Monday, October 13, 2008

IP in the Times of the Crunch

Some 20 years ago the English translation of Nobel Prize winner Garcia Marquez work El Amor en los tiempos del colera (Love in the Time of Cholera) was greeted with all the expectation and enthusiasm that a translation of a great (superb?) novel was supposed to generate. And it did not disappoint its fans. The novel dealt with universal issues as love as disease (both emotional and physical), aging and death and suffering for love and ones’ love, having the cholera as literal background in the form of the speciality of the main character’s husband and as metaphorical tread that assimilated love as a cholera-like disease.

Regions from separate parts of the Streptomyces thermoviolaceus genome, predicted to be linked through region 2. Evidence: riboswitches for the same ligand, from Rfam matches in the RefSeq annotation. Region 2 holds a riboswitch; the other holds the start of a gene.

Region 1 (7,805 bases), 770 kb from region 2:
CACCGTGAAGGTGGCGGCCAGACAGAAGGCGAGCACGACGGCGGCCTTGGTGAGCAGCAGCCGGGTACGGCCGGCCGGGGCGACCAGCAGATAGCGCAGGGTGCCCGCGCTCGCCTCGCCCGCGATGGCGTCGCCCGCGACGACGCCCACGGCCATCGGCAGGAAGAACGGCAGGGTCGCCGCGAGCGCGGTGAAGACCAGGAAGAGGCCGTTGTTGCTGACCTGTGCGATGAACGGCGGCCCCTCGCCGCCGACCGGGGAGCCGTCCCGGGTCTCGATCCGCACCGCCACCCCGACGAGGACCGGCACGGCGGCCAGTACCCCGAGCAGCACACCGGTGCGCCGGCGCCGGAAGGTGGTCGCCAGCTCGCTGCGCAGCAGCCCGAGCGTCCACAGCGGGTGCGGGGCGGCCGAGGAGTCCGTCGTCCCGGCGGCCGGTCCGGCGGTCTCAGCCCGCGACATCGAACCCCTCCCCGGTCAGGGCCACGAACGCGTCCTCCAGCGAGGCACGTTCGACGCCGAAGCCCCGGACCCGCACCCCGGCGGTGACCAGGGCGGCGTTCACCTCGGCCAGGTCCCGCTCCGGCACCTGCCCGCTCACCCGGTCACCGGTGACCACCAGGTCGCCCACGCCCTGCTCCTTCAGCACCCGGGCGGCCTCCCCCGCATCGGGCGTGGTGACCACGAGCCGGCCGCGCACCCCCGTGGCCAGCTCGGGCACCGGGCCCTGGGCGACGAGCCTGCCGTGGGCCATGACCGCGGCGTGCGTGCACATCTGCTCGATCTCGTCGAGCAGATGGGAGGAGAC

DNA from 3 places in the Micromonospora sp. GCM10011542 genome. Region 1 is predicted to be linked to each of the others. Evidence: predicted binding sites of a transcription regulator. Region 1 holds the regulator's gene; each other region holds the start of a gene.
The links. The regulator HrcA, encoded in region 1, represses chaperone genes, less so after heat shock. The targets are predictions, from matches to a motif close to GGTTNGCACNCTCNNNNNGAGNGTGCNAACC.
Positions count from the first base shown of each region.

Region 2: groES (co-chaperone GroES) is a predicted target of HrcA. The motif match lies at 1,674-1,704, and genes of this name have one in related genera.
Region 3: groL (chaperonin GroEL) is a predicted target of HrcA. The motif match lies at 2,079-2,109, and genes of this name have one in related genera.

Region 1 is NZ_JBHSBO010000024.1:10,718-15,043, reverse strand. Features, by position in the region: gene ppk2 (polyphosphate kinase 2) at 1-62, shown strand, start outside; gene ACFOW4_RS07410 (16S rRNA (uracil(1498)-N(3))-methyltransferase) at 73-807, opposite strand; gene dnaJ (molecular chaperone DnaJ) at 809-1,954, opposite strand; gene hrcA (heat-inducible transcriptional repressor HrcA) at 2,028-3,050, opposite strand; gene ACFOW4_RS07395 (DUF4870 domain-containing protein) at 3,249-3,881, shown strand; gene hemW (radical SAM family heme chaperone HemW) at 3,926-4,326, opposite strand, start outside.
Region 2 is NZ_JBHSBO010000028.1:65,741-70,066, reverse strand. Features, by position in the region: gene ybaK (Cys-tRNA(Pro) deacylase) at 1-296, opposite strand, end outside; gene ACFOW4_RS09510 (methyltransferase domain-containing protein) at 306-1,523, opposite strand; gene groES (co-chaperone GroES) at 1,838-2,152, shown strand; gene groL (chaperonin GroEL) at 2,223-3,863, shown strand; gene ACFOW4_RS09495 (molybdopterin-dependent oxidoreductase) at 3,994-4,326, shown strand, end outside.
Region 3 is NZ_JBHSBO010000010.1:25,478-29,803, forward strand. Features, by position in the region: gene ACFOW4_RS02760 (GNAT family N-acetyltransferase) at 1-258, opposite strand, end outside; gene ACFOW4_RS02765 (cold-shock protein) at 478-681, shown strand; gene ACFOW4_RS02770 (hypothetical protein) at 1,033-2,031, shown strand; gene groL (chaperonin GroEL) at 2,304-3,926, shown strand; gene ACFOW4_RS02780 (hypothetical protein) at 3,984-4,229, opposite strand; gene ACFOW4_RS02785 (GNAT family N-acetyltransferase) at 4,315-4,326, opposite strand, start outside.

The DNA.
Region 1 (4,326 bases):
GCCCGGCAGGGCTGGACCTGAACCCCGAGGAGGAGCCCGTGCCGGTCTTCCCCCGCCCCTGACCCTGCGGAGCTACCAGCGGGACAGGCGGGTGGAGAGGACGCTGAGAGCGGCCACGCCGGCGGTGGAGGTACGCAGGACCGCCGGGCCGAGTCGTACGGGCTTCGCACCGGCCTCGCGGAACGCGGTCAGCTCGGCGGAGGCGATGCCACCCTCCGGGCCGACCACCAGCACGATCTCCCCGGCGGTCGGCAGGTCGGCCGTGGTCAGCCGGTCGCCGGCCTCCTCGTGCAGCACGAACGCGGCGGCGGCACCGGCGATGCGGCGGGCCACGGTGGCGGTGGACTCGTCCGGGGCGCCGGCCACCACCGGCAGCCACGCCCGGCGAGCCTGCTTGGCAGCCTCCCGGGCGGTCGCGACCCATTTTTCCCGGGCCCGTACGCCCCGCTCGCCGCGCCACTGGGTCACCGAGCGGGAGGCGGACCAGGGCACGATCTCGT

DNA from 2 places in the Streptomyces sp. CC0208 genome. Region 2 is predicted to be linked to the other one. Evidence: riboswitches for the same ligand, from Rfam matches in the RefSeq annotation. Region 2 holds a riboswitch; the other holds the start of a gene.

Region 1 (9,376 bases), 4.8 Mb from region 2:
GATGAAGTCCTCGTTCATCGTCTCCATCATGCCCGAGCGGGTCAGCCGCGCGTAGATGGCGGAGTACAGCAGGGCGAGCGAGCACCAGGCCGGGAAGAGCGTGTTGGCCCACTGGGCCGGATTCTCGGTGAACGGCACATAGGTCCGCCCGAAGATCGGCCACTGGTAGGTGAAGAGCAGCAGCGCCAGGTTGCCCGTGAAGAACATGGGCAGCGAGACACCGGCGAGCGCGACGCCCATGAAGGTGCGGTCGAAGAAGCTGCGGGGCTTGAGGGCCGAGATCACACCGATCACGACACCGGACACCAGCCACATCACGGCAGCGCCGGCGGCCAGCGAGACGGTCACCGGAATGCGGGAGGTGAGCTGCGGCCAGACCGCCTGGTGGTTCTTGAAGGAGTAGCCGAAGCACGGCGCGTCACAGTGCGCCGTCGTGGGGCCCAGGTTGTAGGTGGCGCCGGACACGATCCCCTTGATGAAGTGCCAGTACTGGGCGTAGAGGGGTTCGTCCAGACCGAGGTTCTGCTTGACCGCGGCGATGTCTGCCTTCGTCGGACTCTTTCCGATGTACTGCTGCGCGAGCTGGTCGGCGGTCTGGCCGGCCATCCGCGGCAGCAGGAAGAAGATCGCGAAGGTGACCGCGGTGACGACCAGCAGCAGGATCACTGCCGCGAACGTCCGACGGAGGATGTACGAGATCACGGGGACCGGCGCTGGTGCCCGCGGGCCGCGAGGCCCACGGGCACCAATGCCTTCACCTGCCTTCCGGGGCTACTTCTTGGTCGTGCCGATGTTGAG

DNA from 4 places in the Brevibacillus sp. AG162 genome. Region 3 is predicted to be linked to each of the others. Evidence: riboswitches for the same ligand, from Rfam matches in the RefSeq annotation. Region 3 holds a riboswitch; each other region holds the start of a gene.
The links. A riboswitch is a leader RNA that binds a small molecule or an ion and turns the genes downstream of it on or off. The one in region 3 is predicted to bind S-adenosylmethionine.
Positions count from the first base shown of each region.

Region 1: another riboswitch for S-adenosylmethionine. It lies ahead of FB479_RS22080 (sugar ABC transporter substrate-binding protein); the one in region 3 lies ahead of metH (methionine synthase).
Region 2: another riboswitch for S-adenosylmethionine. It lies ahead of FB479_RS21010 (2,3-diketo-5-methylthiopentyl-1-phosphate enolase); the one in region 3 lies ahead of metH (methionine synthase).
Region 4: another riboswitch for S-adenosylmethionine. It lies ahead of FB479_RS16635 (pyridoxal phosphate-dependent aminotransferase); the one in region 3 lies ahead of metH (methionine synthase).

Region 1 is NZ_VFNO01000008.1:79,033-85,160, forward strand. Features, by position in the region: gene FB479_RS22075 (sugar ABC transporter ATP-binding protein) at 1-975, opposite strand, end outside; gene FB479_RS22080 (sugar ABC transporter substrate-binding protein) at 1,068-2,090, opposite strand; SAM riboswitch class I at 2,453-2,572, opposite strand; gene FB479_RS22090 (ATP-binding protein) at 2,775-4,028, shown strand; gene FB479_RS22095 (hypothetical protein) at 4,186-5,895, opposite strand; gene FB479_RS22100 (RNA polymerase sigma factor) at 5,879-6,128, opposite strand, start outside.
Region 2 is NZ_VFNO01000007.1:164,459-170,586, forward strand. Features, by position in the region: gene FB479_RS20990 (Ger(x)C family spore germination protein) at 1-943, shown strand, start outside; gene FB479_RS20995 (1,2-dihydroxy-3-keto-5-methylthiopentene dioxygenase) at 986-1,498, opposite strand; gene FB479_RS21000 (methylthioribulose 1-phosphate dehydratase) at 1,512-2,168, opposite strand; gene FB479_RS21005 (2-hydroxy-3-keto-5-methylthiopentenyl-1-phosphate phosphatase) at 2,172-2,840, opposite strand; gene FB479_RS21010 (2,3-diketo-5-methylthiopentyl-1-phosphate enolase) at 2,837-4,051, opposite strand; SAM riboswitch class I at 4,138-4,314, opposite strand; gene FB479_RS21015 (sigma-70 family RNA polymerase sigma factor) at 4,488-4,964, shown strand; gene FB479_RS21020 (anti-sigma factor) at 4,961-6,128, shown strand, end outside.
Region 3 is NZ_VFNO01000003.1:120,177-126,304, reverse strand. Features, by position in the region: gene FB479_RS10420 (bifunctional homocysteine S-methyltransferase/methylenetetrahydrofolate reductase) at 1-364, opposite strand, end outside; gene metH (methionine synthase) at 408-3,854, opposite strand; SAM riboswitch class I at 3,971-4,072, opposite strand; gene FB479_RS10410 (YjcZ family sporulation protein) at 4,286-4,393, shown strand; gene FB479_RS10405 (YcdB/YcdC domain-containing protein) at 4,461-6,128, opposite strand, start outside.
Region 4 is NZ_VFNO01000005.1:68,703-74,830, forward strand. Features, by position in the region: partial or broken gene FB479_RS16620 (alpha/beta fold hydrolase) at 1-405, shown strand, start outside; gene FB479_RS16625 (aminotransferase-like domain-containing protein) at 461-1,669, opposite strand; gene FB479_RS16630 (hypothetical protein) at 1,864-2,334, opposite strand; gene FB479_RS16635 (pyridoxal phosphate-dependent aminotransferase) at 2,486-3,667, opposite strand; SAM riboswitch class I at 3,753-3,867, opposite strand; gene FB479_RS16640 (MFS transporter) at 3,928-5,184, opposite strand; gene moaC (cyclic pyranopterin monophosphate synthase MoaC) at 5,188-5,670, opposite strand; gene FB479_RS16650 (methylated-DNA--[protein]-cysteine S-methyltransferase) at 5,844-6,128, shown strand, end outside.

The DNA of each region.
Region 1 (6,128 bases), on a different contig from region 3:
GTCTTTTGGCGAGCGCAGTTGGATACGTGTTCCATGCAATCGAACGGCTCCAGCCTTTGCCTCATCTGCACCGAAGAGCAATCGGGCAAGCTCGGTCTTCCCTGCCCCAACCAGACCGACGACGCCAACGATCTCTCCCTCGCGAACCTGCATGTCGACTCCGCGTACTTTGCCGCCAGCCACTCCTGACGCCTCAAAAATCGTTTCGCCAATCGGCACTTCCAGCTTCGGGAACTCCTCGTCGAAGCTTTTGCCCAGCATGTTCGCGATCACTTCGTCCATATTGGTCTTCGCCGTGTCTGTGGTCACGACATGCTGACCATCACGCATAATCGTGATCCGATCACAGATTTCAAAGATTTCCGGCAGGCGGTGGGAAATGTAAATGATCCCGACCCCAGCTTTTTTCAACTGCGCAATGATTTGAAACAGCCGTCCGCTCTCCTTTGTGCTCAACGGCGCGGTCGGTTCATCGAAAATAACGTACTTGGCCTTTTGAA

It was also in 1988 that the world of IP saw some developments that planted the seeds for current situations that spread around the globe in following years, and also with pandemic proportions. In the Uruguay Round of GATT the parties failed to reach and agreement on the topics that the then proposed Agreement on Trade Related Aspects of Intellectual Property Rights, TRIPS, should have, and was one of the last times that the developing countries would stick together and refuse to agree to a legal instrument too focused on the rights holders side of the equation and not on the users of intellectual property rights, which implied going to the Montreal meeting the following year without any agreement. In the domestic side, the UK Parliament passed the Copyright, Designs and Patents Act 1988, which reformed intellectual property rights in the UK in quite radical form, doting right holders with more and stronger rights. The twenty years that followed have been a never-ending story of giving more and stronger rights to rights holders and one of a modification of the collective unconscious from the realization that IP rights are a state-given privilege towards the fictitious situation where they are recognized as almost real property.